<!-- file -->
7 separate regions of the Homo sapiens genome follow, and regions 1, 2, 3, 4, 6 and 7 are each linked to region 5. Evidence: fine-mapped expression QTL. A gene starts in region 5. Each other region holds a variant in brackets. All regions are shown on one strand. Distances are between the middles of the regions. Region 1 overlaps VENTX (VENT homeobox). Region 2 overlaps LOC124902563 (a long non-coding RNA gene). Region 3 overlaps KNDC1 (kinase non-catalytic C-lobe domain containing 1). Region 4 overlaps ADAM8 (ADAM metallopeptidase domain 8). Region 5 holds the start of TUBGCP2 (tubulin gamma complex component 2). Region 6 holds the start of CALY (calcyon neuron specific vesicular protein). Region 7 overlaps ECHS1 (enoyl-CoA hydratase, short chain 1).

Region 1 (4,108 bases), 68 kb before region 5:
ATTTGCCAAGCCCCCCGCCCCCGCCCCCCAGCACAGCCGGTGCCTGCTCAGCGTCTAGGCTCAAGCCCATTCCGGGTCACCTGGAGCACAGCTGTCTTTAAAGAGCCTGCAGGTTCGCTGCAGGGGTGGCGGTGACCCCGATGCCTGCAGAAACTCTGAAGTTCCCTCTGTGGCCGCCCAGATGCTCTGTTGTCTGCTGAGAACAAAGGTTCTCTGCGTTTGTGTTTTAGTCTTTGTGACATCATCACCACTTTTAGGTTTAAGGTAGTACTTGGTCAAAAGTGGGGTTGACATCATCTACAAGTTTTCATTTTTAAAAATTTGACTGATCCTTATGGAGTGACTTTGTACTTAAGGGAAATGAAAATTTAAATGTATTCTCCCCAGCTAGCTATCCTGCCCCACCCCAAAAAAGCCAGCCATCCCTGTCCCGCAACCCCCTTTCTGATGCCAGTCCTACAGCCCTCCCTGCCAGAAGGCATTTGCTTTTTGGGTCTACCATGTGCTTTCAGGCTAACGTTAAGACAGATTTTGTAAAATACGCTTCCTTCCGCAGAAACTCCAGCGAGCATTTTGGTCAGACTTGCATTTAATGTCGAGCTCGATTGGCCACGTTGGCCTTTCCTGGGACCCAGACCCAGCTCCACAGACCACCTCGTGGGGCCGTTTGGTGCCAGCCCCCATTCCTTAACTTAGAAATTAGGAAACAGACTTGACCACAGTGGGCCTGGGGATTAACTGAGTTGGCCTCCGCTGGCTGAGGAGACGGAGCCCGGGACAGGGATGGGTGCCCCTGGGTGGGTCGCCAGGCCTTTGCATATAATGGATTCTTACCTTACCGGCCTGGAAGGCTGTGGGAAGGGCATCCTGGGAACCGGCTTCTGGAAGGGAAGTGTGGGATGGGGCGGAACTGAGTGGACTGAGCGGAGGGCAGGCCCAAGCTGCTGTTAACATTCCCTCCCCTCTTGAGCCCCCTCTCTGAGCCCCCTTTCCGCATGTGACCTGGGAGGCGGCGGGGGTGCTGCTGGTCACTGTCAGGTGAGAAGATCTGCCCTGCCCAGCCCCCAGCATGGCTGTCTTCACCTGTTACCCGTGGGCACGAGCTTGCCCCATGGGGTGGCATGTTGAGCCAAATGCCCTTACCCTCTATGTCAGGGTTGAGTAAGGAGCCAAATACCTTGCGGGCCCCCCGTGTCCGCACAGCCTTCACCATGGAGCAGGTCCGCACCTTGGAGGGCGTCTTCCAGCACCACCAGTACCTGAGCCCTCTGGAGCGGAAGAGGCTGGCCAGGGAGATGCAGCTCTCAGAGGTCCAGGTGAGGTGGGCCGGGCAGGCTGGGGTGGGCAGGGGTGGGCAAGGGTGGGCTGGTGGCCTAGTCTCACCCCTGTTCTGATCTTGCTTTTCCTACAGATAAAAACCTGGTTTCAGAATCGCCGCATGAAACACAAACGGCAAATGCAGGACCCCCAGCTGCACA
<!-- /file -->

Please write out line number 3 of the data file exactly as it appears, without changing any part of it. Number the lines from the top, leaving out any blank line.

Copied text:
ATTTGCCAAGCCCCCCGCCCCCGCCCCCCAGCACAGCCGGTGCCTGCTCAGCGTCTAGGCTCAAGCCCATTCCGGGTCACCTGGAGCACAGCTGTCTTTAAAGAGCCTGCAGGTTCGCTGCAGGGGTGGCGGTGACCCCGATGCCTGCAGAAACTCTGAAGTTCCCTCTGTGGCCGCCCAGATGCTCTGTTGTCTGCTGAGAACAAAGGTTCTCTGCGTTTGTGTTTTAGTCTTTGTGACATCATCACCACTTTTAGGTTTAAGGTAGTACTTGGTCAAAAGTGGGGTTGACATCATCTACAAGTTTTCATTTTTAAAAATTTGACTGATCCTTATGGAGTGACTTTGTACTTAAGGGAAATGAAAATTTAAATGTATTCTCCCCAGCTAGCTATCCTGCCCCACCCCAAAAAAGCCAGCCATCCCTGTCCCGCAACCCCCTTTCTGATGCCAGTCCTACAGCCCTCCCTGCCAGAAGGCATTTGCTTTTTGGGTCTACCATGTGCTTTCAGGCTAACGTTAAGACAGATTTTGTAAAATACGCTTCCTTCCGCAGAAACTCCAGCGAGCATTTTGGTCAGACTTGCATTTAATGTCGAGCTCGATTGGCCACGTTGGCCTTTCCTGGGACCCAGACCCAGCTCCACAGACCACCTCGTGGGGCCGTTTGGTGCCAGCCCCCATTCCTTAACTTAGAAATTAGGAAACAGACTTGACCACAGTGGGCCTGGGGATTAACTGAGTTGGCCTCCGCTGGCTGAGGAGACGGAGCCCGGGACAGGGATGGGTGCCCCTGGGTGGGTCGCCAGGCCTTTGCATATAATGGATTCTTACCTTACCGGCCTGGAAGGCTGTGGGAAGGGCATCCTGGGAACCGGCTTCTGGAAGGGAAGTGTGGGATGGGGCGGAACTGAGTGGACTGAGCGGAGGGCAGGCCCAAGCTGCTGTTAACATTCCCTCCCCTCTTGAGCCCCCTCTCTGAGCCCCCTTTCCGCATGTGACCTGGGAGGCGGCGGGGGTGCTGCTGGTCACTGTCAGGTGAGAAGATCTGCCCTGCCCAGCCCCCAGCATGGCTGTCTTCACCTGTTACCCGTGGGCACGAGCTTGCCCCATGGGGTGGCATGTTGAGCCAAATGCCCTTACCCTCTATGTCAGGGTTGAGTAAGGAGCCAAATACCTTGCGGGCCCCCCGTGTCCGCACAGCCTTCACCATGGAGCAGGTCCGCACCTTGGAGGGCGTCTTCCAGCACCACCAGTACCTGAGCCCTCTGGAGCGGAAGAGGCTGGCCAGGGAGATGCAGCTCTCAGAGGTCCAGGTGAGGTGGGCCGGGCAGGCTGGGGTGGGCAGGGGTGGGCAAGGGTGGGCTGGTGGCCTAGTCTCACCCCTGTTCTGATCTTGCTTTTCCTACAGATAAAAACCTGGTTTCAGAATCGCCGCATGAAACACAAACGGCAAATGCAGGACCCCCAGCTGCACA